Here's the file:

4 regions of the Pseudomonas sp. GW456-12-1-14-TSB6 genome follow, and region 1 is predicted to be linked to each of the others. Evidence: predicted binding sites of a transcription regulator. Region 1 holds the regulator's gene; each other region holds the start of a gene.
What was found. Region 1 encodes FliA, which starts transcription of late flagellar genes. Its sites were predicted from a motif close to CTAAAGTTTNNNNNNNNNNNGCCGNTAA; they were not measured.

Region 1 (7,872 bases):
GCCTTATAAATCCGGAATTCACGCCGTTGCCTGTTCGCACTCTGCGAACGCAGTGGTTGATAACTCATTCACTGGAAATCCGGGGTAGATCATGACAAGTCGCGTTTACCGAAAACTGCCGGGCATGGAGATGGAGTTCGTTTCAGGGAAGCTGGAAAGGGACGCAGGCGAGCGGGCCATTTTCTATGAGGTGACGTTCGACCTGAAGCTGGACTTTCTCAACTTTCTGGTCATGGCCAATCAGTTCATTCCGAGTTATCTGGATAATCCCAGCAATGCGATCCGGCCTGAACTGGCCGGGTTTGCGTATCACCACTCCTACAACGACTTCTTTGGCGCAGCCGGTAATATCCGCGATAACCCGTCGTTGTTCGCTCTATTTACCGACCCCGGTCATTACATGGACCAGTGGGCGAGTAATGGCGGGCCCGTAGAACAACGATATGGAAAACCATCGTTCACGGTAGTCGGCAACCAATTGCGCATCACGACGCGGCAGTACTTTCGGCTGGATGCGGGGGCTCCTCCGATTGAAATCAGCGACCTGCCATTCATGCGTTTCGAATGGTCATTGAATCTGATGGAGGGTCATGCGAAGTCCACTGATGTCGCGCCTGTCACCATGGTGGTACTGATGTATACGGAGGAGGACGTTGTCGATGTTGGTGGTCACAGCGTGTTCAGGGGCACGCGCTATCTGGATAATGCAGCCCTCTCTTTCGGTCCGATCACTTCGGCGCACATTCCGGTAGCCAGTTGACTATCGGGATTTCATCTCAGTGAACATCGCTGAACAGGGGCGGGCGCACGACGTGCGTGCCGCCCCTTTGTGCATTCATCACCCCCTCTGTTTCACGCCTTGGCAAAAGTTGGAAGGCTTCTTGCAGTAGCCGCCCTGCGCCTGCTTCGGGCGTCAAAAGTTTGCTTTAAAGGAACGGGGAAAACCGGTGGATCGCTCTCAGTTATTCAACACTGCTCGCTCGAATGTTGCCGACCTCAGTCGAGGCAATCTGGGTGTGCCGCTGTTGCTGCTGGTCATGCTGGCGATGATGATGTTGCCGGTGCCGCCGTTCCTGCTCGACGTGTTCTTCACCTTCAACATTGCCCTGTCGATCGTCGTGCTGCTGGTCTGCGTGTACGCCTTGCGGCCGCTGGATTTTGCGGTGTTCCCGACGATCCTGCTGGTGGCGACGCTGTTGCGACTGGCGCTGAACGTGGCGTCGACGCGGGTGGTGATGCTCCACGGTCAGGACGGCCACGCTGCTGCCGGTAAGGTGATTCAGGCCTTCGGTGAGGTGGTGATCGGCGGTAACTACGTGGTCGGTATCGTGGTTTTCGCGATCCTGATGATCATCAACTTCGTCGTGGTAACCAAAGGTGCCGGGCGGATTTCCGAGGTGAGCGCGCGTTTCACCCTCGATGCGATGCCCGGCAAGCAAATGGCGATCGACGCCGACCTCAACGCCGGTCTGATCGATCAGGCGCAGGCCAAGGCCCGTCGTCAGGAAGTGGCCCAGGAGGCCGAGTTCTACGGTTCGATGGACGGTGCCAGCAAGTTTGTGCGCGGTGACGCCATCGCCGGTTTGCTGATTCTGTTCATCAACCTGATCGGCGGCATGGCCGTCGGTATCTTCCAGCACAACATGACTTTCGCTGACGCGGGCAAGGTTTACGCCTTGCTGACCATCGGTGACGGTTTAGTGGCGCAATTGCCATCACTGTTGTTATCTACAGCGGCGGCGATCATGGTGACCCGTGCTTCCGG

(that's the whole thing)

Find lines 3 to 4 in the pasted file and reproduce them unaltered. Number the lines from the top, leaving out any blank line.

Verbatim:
Region 1 (7,872 bases):
GCCTTATAAATCCGGAATTCACGCCGTTGCCTGTTCGCACTCTGCGAACGCAGTGGTTGATAACTCATTCACTGGAAATCCGGGGTAGATCATGACAAGTCGCGTTTACCGAAAACTGCCGGGCATGGAGATGGAGTTCGTTTCAGGGAAGCTGGAAAGGGACGCAGGCGAGCGGGCCATTTTCTATGAGGTGACGTTCGACCTGAAGCTGGACTTTCTCAACTTTCTGGTCATGGCCAATCAGTTCATTCCGAGTTATCTGGATAATCCCAGCAATGCGATCCGGCCTGAACTGGCCGGGTTTGCGTATCACCACTCCTACAACGACTTCTTTGGCGCAGCCGGTAATATCCGCGATAACCCGTCGTTGTTCGCTCTATTTACCGACCCCGGTCATTACATGGACCAGTGGGCGAGTAATGGCGGGCCCGTAGAACAACGATATGGAAAACCATCGTTCACGGTAGTCGGCAACCAATTGCGCATCACGACGCGGCAGTACTTTCGGCTGGATGCGGGGGCTCCTCCGATTGAAATCAGCGACCTGCCATTCATGCGTTTCGAATGGTCATTGAATCTGATGGAGGGTCATGCGAAGTCCACTGATGTCGCGCCTGTCACCATGGTGGTACTGATGTATACGGAGGAGGACGTTGTCGATGTTGGTGGTCACAGCGTGTTCAGGGGCACGCGCTATCTGGATAATGCAGCCCTCTCTTTCGGTCCGATCACTTCGGCGCACATTCCGGTAGCCAGTTGACTATCGGGATTTCATCTCAGTGAACATCGCTGAACAGGGGCGGGCGCACGACGTGCGTGCCGCCCCTTTGTGCATTCATCACCCCCTCTGTTTCACGCCTTGGCAAAAGTTGGAAGGCTTCTTGCAGTAGCCGCCCTGCGCCTGCTTCGGGCGTCAAAAGTTTGCTTTAAAGGAACGGGGAAAACCGGTGGATCGCTCTCAGTTATTCAACACTGCTCGCTCGAATGTTGCCGACCTCAGTCGAGGCAATCTGGGTGTGCCGCTGTTGCTGCTGGTCATGCTGGCGATGATGATGTTGCCGGTGCCGCCGTTCCTGCTCGACGTGTTCTTCACCTTCAACATTGCCCTGTCGATCGTCGTGCTGCTGGTCTGCGTGTACGCCTTGCGGCCGCTGGATTTTGCGGTGTTCCCGACGATCCTGCTGGTGGCGACGCTGTTGCGACTGGCGCTGAACGTGGCGTCGACGCGGGTGGTGATGCTCCACGGTCAGGACGGCCACGCTGCTGCCGGTAAGGTGATTCAGGCCTTCGGTGAGGTGGTGATCGGCGGTAACTACGTGGTCGGTATCGTGGTTTTCGCGATCCTGATGATCATCAACTTCGTCGTGGTAACCAAAGGTGCCGGGCGGATTTCCGAGGTGAGCGCGCGTTTCACCCTCGATGCGATGCCCGGCAAGCAAATGGCGATCGACGCCGACCTCAACGCCGGTCTGATCGATCAGGCGCAGGCCAAGGCCCGTCGTCAGGAAGTGGCCCAGGAGGCCGAGTTCTACGGTTCGATGGACGGTGCCAGCAAGTTTGTGCGCGGTGACGCCATCGCCGGTTTGCTGATTCTGTTCATCAACCTGATCGGCGGCATGGCCGTCGGTATCTTCCAGCACAACATGACTTTCGCTGACGCGGGCAAGGTTTACGCCTTGCTGACCATCGGTGACGGTTTAGTGGCGCAATTGCCATCACTGTTGTTATCTACAGCGGCGGCGATCATGGTGACCCGTGCTTCCGG